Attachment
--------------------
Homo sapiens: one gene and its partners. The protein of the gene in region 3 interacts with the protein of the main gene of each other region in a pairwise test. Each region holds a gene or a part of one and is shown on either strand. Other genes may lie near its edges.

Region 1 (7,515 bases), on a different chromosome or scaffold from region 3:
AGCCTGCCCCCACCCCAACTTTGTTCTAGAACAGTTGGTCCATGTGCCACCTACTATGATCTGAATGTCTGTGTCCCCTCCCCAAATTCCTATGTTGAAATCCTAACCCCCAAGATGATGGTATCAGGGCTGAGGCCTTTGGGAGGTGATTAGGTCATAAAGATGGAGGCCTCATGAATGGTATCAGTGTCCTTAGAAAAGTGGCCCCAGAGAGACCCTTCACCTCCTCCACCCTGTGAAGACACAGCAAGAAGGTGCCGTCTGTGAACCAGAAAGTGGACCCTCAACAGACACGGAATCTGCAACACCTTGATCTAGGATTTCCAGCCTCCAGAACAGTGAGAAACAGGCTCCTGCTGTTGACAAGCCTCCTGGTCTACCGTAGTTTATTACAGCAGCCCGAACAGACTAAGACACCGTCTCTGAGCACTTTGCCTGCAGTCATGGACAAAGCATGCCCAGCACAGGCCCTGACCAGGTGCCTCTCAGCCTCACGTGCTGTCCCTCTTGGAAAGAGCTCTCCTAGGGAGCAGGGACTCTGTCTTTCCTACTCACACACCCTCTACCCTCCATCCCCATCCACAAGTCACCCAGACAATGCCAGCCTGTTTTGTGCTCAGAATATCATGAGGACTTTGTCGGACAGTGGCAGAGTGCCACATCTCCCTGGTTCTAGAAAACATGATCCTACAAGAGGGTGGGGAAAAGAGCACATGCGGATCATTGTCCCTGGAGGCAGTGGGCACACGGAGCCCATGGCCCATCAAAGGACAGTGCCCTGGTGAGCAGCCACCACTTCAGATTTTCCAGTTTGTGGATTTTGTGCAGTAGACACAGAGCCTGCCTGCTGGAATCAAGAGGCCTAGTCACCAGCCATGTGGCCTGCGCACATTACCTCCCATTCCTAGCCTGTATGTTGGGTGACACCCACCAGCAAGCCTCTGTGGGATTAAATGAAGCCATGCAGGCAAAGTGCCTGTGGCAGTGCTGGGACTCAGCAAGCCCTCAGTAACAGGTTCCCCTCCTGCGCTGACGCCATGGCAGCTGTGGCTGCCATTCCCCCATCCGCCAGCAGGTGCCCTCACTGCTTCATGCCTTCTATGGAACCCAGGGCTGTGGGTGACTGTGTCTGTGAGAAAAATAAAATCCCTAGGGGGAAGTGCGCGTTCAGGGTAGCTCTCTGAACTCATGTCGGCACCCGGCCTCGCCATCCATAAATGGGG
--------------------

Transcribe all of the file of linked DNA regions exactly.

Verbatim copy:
Homo sapiens: one gene and its partners. The protein of the gene in region 3 interacts with the protein of the main gene of each other region in a pairwise test. Each region holds a gene or a part of one and is shown on either strand. Other genes may lie near its edges.

Region 1 (7,515 bases), on a different chromosome or scaffold from region 3:
AGCCTGCCCCCACCCCAACTTTGTTCTAGAACAGTTGGTCCATGTGCCACCTACTATGATCTGAATGTCTGTGTCCCCTCCCCAAATTCCTATGTTGAAATCCTAACCCCCAAGATGATGGTATCAGGGCTGAGGCCTTTGGGAGGTGATTAGGTCATAAAGATGGAGGCCTCATGAATGGTATCAGTGTCCTTAGAAAAGTGGCCCCAGAGAGACCCTTCACCTCCTCCACCCTGTGAAGACACAGCAAGAAGGTGCCGTCTGTGAACCAGAAAGTGGACCCTCAACAGACACGGAATCTGCAACACCTTGATCTAGGATTTCCAGCCTCCAGAACAGTGAGAAACAGGCTCCTGCTGTTGACAAGCCTCCTGGTCTACCGTAGTTTATTACAGCAGCCCGAACAGACTAAGACACCGTCTCTGAGCACTTTGCCTGCAGTCATGGACAAAGCATGCCCAGCACAGGCCCTGACCAGGTGCCTCTCAGCCTCACGTGCTGTCCCTCTTGGAAAGAGCTCTCCTAGGGAGCAGGGACTCTGTCTTTCCTACTCACACACCCTCTACCCTCCATCCCCATCCACAAGTCACCCAGACAATGCCAGCCTGTTTTGTGCTCAGAATATCATGAGGACTTTGTCGGACAGTGGCAGAGTGCCACATCTCCCTGGTTCTAGAAAACATGATCCTACAAGAGGGTGGGGAAAAGAGCACATGCGGATCATTGTCCCTGGAGGCAGTGGGCACACGGAGCCCATGGCCCATCAAAGGACAGTGCCCTGGTGAGCAGCCACCACTTCAGATTTTCCAGTTTGTGGATTTTGTGCAGTAGACACAGAGCCTGCCTGCTGGAATCAAGAGGCCTAGTCACCAGCCATGTGGCCTGCGCACATTACCTCCCATTCCTAGCCTGTATGTTGGGTGACACCCACCAGCAAGCCTCTGTGGGATTAAATGAAGCCATGCAGGCAAAGTGCCTGTGGCAGTGCTGGGACTCAGCAAGCCCTCAGTAACAGGTTCCCCTCCTGCGCTGACGCCATGGCAGCTGTGGCTGCCATTCCCCCATCCGCCAGCAGGTGCCCTCACTGCTTCATGCCTTCTATGGAACCCAGGGCTGTGGGTGACTGTGTCTGTGAGAAAAATAAAATCCCTAGGGGGAAGTGCGCGTTCAGGGTAGCTCTCTGAACTCATGTCGGCACCCGGCCTCGCCATCCATAAATGGGG